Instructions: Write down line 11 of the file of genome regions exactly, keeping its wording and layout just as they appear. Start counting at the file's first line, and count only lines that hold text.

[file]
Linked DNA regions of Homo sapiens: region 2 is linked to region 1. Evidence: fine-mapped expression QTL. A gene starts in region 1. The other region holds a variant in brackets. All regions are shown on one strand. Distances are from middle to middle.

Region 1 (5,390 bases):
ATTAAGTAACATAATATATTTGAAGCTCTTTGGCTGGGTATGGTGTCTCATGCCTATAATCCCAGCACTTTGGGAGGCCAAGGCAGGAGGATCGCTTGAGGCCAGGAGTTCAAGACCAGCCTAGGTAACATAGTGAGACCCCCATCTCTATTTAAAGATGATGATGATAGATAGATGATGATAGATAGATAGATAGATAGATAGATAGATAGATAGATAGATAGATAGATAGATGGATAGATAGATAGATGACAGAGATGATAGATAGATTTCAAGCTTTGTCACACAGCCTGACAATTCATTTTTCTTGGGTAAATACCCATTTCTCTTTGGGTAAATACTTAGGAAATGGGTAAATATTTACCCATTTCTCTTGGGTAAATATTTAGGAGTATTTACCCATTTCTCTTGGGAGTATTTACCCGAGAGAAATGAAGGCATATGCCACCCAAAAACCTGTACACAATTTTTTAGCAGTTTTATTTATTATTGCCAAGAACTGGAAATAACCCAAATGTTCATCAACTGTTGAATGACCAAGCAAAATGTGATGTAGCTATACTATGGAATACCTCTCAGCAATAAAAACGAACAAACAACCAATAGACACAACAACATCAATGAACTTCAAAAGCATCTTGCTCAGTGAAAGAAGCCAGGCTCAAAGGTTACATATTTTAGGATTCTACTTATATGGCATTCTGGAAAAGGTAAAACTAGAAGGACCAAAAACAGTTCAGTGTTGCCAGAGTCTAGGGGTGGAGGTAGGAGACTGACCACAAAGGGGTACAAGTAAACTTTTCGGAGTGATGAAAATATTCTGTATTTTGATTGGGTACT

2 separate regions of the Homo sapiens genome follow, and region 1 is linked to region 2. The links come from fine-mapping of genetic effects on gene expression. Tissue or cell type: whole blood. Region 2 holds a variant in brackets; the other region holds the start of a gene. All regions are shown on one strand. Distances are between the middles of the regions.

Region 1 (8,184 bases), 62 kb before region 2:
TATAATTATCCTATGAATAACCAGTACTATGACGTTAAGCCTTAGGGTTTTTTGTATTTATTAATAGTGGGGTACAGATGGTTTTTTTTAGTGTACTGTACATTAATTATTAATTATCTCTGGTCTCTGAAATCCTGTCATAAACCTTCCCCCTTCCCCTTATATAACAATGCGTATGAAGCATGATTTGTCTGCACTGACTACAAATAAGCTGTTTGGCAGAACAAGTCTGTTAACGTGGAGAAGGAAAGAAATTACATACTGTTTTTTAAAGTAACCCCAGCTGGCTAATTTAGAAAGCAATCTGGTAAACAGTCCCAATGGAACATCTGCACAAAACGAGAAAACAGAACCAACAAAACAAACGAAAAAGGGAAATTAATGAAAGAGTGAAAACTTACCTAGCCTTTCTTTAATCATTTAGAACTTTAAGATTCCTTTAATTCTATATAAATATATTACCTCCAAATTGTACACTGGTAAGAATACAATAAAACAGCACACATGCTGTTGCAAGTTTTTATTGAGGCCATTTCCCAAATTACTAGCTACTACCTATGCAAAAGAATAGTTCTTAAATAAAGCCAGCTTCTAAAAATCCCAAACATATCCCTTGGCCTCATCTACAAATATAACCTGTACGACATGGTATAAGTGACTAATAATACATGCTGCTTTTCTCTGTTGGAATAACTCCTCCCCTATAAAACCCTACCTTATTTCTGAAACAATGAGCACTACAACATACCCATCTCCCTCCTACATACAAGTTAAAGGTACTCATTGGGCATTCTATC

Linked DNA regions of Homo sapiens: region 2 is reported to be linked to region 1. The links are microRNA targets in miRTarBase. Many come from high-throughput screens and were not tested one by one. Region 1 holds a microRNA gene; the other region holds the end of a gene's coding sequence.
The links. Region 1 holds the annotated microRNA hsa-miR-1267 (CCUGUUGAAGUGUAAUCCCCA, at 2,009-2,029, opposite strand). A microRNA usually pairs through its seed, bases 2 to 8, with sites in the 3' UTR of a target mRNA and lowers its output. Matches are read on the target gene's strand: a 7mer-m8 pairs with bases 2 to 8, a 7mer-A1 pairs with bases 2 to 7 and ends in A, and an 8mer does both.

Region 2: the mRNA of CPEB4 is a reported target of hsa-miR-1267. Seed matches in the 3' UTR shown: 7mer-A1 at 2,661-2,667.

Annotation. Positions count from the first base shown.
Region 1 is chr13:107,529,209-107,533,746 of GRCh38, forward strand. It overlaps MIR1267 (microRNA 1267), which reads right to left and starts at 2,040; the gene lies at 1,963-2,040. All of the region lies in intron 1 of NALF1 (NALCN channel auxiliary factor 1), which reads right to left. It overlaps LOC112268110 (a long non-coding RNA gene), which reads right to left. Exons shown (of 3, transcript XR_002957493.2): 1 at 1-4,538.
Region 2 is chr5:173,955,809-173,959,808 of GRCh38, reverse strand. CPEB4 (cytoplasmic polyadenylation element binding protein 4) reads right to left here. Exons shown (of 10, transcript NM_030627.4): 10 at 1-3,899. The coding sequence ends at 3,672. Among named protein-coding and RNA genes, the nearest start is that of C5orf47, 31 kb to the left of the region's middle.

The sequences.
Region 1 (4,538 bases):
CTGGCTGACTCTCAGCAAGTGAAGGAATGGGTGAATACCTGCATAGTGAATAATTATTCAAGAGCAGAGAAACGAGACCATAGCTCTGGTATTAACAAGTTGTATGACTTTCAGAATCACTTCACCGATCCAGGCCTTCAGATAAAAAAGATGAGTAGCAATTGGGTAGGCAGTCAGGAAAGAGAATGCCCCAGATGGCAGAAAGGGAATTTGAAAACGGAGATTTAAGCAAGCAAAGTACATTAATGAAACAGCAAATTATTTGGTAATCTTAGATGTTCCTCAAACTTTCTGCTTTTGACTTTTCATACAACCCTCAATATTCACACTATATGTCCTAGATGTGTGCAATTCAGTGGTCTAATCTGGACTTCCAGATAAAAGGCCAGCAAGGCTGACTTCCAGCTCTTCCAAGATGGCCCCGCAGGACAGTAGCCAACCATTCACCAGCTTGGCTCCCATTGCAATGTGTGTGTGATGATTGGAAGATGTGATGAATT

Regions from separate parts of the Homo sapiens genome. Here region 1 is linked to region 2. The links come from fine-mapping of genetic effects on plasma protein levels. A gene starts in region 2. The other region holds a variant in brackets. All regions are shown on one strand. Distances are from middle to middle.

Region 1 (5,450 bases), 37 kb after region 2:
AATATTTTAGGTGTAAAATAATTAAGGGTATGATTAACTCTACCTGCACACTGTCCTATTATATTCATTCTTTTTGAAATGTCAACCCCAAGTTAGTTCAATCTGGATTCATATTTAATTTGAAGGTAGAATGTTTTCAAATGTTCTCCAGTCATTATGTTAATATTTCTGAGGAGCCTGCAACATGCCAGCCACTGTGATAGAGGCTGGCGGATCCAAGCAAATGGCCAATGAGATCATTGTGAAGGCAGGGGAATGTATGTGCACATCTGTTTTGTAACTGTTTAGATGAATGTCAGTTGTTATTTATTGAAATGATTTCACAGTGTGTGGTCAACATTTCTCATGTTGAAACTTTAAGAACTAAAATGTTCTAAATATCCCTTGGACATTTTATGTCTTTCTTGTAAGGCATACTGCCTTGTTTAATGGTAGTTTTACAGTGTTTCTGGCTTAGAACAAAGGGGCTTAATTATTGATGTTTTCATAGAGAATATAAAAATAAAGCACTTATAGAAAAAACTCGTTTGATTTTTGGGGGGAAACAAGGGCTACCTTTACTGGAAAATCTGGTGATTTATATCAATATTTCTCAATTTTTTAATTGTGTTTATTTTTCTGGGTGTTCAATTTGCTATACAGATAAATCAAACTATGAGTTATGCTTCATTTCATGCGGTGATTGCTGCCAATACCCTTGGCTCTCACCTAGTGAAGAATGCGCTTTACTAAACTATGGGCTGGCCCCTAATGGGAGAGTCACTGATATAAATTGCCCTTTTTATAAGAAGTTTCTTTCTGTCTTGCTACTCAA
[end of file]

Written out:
Region 1 is chr13:107,529,209-107,533,746 of GRCh38, forward strand. It overlaps MIR1267 (microRNA 1267), which reads right to left and starts at 2,040; the gene lies at 1,963-2,040. All of the region lies in intron 1 of NALF1 (NALCN channel auxiliary factor 1), which reads right to left. It overlaps LOC112268110 (a long non-coding RNA gene), which reads right to left. Exons shown (of 3, transcript XR_002957493.2): 1 at 1-4,538.